In a desperate attempt to get back to the Indian Davis Cup team, the 11 rebel players have sought intervention of Sports Ministry to resolve the crisis but their effort is unlikely to bear any fruit with the ministry categorically stating that it has "no role to play in selection matters".

All India Tennis Association was forced to pick an inexperienced side, which has only one top player in Leander Paes , to take on South Korea after the revolting players did not make themselves available by the stipulated deadline of January 11.

Even the AITA vice-president Karti Chidambaram, who is said to be at loggerheads with the AITA top brass, has also written to the Ministry, saying that the national federation selected the team well before the ITF deadline and could have resolved the issue in that period.
The last date to submit the squad is January 22.
AITA accommodated many demands of players, including change in support staff and an increased share in prize money and later added three more concessions.
Since the latest concessions, made on January 10, were not communicated to the players in writing, the rebels continued to remain unavailable. However they later said that if they had got those offers in writing, they could have reconsidered their stand.
"We have written to the Ministry of Youth Affairs and Sports, requesting the Hon'ble Minister's intervention into the stance adopted by the AITA, as well as an enquiry into the actions of the AITA over the past few weeks," a joint statement by the players said.
"We believe that the AITA should divulge its reasoning behind the decision to field an inexperienced team at the crucial Davis Cup Group I fixture to be held in February against South Korea.

"We are hopeful of a beneficial and amicable outcome that would substantially change, for the better, the system of sports administration in India," the statement added.
However, Sports Secretary P K Deb said they cannot enter a territory which does not belong to them.
"We have no role to play in selection matters. Selection of the team is entirely the right of the All Indian Tennis Association. All we can do is just talk informally but it is up to AITA to select the team," Deb said.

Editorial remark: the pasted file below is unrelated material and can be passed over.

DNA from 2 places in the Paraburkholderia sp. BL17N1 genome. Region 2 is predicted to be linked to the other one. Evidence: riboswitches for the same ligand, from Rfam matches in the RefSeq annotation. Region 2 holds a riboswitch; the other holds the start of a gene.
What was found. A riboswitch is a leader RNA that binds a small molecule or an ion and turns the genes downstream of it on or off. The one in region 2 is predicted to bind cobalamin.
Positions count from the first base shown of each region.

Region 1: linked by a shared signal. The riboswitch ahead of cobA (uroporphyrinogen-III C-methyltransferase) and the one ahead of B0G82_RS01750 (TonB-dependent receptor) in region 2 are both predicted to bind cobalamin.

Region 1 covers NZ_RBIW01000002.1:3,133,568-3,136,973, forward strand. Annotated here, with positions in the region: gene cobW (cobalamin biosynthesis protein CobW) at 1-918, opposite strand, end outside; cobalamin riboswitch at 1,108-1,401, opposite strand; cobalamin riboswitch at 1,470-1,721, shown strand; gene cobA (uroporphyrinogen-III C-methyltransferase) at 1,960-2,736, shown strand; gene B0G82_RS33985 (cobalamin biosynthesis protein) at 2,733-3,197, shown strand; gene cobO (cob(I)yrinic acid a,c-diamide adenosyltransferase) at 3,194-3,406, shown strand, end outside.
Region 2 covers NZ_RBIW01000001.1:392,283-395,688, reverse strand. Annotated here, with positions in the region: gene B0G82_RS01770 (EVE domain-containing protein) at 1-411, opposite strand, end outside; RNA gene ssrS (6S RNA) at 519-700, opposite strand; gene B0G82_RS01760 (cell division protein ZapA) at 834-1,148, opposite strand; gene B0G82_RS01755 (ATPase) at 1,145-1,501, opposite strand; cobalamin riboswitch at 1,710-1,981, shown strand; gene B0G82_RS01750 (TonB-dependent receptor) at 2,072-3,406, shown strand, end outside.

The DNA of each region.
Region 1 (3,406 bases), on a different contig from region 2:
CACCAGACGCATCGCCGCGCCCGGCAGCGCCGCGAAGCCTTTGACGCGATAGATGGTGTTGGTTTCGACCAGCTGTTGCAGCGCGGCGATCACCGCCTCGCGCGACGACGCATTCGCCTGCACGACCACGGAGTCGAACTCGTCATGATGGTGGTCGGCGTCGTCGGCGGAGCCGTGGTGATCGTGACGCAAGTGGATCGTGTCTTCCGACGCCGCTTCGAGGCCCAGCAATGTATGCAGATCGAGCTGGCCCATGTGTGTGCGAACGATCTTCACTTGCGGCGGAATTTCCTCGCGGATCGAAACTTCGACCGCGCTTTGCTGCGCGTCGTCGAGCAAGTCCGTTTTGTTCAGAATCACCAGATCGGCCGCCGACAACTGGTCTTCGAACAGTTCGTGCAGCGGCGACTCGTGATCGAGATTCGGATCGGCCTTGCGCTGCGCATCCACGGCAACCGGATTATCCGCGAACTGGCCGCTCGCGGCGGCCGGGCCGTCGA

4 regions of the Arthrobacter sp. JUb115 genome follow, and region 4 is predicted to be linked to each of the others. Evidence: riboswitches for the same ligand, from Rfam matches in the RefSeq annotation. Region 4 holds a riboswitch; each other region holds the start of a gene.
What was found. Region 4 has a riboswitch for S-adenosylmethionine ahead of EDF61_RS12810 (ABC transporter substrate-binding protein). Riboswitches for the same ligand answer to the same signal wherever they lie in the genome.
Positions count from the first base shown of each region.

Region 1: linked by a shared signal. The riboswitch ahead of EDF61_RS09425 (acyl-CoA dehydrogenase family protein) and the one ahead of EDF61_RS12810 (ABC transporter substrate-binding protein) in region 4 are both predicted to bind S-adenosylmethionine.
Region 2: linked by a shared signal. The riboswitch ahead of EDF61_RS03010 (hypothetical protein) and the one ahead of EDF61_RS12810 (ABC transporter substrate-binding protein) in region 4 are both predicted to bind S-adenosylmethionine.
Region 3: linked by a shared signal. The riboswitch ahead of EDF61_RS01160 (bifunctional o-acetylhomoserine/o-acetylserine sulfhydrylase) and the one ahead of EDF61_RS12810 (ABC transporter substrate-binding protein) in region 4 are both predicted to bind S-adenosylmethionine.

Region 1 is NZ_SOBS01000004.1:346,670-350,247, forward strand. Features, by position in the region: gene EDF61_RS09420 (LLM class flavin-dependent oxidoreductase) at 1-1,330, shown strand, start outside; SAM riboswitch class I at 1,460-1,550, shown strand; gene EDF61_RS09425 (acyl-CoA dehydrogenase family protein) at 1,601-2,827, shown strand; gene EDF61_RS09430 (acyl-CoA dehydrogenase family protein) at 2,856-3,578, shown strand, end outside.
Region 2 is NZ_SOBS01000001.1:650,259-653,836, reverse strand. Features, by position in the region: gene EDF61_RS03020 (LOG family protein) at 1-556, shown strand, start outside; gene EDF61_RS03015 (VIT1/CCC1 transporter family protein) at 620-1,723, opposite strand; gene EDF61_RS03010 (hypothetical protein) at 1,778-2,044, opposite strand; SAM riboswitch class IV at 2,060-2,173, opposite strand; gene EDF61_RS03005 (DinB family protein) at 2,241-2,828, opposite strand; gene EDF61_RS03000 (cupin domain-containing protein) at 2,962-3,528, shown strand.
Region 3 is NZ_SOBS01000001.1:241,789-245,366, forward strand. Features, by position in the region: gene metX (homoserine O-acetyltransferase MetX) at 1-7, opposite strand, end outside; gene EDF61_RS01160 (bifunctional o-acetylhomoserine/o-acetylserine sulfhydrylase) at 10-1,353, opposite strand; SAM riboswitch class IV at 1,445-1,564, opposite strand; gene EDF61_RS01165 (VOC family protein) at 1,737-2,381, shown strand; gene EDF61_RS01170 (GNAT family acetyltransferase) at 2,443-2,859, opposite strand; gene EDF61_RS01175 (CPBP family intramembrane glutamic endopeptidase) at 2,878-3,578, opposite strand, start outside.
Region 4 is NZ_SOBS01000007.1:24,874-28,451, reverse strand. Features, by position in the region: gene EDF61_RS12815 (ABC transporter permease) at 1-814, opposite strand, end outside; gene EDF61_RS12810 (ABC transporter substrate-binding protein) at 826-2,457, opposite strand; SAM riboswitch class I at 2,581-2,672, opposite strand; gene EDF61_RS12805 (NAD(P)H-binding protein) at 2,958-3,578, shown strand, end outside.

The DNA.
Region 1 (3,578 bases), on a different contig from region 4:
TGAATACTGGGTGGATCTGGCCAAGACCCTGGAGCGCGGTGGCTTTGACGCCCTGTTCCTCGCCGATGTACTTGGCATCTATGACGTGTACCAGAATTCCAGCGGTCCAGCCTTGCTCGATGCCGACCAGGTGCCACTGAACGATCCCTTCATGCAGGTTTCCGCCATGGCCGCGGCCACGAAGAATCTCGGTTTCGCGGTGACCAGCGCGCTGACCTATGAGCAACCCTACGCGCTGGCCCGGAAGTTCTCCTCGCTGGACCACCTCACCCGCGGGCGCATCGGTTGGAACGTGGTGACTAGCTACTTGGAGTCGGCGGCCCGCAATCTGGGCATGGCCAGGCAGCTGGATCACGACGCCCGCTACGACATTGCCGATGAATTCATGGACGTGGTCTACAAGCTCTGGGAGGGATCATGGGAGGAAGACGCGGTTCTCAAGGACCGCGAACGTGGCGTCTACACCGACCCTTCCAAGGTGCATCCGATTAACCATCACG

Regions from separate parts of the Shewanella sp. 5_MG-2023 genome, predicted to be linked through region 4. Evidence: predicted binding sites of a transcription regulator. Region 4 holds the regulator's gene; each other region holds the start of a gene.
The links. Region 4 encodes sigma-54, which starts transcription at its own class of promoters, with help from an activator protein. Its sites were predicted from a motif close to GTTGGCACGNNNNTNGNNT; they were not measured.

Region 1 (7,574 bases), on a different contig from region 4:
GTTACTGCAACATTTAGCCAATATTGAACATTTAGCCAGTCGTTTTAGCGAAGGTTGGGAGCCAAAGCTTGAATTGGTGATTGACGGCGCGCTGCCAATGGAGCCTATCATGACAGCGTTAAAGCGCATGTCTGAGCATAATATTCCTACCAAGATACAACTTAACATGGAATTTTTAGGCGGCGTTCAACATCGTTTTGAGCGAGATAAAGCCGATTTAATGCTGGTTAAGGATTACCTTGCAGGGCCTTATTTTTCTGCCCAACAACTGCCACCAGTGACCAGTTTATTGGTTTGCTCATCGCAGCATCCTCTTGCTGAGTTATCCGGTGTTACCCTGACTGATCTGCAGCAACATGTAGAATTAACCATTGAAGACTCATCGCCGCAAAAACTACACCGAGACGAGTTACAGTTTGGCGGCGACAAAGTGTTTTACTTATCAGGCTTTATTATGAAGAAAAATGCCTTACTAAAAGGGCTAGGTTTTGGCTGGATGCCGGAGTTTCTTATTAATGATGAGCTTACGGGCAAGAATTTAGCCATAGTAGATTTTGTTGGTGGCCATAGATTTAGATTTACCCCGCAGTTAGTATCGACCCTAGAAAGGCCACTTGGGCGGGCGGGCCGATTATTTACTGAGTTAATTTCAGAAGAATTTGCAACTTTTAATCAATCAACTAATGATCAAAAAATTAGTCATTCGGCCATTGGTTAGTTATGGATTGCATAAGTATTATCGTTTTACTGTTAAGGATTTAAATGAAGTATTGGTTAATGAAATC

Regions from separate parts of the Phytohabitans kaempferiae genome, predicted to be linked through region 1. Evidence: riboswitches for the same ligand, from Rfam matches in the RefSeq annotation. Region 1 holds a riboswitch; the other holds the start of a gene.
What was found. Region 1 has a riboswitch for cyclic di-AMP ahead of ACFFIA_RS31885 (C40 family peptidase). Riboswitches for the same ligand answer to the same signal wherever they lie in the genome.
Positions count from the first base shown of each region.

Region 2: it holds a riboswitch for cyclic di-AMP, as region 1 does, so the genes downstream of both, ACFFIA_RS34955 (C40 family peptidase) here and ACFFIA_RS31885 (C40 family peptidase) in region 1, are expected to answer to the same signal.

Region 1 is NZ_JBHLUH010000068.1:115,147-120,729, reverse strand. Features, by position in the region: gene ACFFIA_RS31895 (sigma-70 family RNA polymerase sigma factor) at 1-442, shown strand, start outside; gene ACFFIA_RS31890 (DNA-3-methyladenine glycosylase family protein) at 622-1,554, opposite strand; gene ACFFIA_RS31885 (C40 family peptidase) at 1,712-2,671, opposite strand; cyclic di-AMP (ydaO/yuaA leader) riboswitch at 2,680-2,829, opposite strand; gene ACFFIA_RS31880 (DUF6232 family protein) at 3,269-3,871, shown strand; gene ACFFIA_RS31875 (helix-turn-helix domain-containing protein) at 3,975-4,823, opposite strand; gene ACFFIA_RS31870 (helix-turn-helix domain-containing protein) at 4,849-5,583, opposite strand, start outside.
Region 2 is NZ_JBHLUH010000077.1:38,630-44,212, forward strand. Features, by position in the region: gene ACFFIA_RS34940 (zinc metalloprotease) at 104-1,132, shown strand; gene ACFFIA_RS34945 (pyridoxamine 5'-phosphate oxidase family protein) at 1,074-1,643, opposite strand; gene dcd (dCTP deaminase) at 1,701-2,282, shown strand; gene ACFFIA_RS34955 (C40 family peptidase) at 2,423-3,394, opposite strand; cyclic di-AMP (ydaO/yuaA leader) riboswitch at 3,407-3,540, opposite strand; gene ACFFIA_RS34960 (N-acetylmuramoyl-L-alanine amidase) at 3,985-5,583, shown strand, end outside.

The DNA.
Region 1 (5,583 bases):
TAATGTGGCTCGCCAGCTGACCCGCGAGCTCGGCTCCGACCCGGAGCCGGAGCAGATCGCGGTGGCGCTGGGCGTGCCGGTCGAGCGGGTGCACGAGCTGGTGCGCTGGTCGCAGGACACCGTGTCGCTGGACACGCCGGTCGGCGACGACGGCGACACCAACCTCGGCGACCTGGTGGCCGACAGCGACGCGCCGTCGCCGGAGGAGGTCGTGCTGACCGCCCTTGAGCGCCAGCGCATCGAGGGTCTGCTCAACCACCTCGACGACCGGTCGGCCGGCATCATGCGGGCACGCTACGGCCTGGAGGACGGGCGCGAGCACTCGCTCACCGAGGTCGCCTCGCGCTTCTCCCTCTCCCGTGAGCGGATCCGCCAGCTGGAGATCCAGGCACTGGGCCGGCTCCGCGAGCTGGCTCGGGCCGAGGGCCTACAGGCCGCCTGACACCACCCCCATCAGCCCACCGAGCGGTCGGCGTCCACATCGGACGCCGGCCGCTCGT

Karti Chidambaram, who is also vice-president of the Tamil Nadu Tennis Association (TNTA), in his letter to Ministry, said they had been constantly advising AITA to postpone the 11th January meeting as it had time until January 22 to announce the team.
"We at TNTA felt that the additional time available could be used to get the players around to a settlement. Instead AITA went ahead and selected a third string team for the Korean tie. I feel this hasty action by AITA has now ensured a certain defeat for India in the Tie against Korea.
"... I leave it to you to intervene once again & ensure a strong Indian contingent plays the Korean Tie. We have only a few days to take corrective action and would appreciate your urgent action in this matter," the letter said.
Meanwhile, AITA stood firm on its stand and said the rebel players will be considered for selection only after the Korea tie, if they will make themselves available again.
"The ministry assured us that they will not interfere in the selection matter," AITA CEO Hirnmoy Chatterjee said.
"The chapter for the Korea tie is closed for us. If these players make themselves available for the next (April) tie, we will consider them on the basis of merit. We will not be vindictive," Chatterjee added.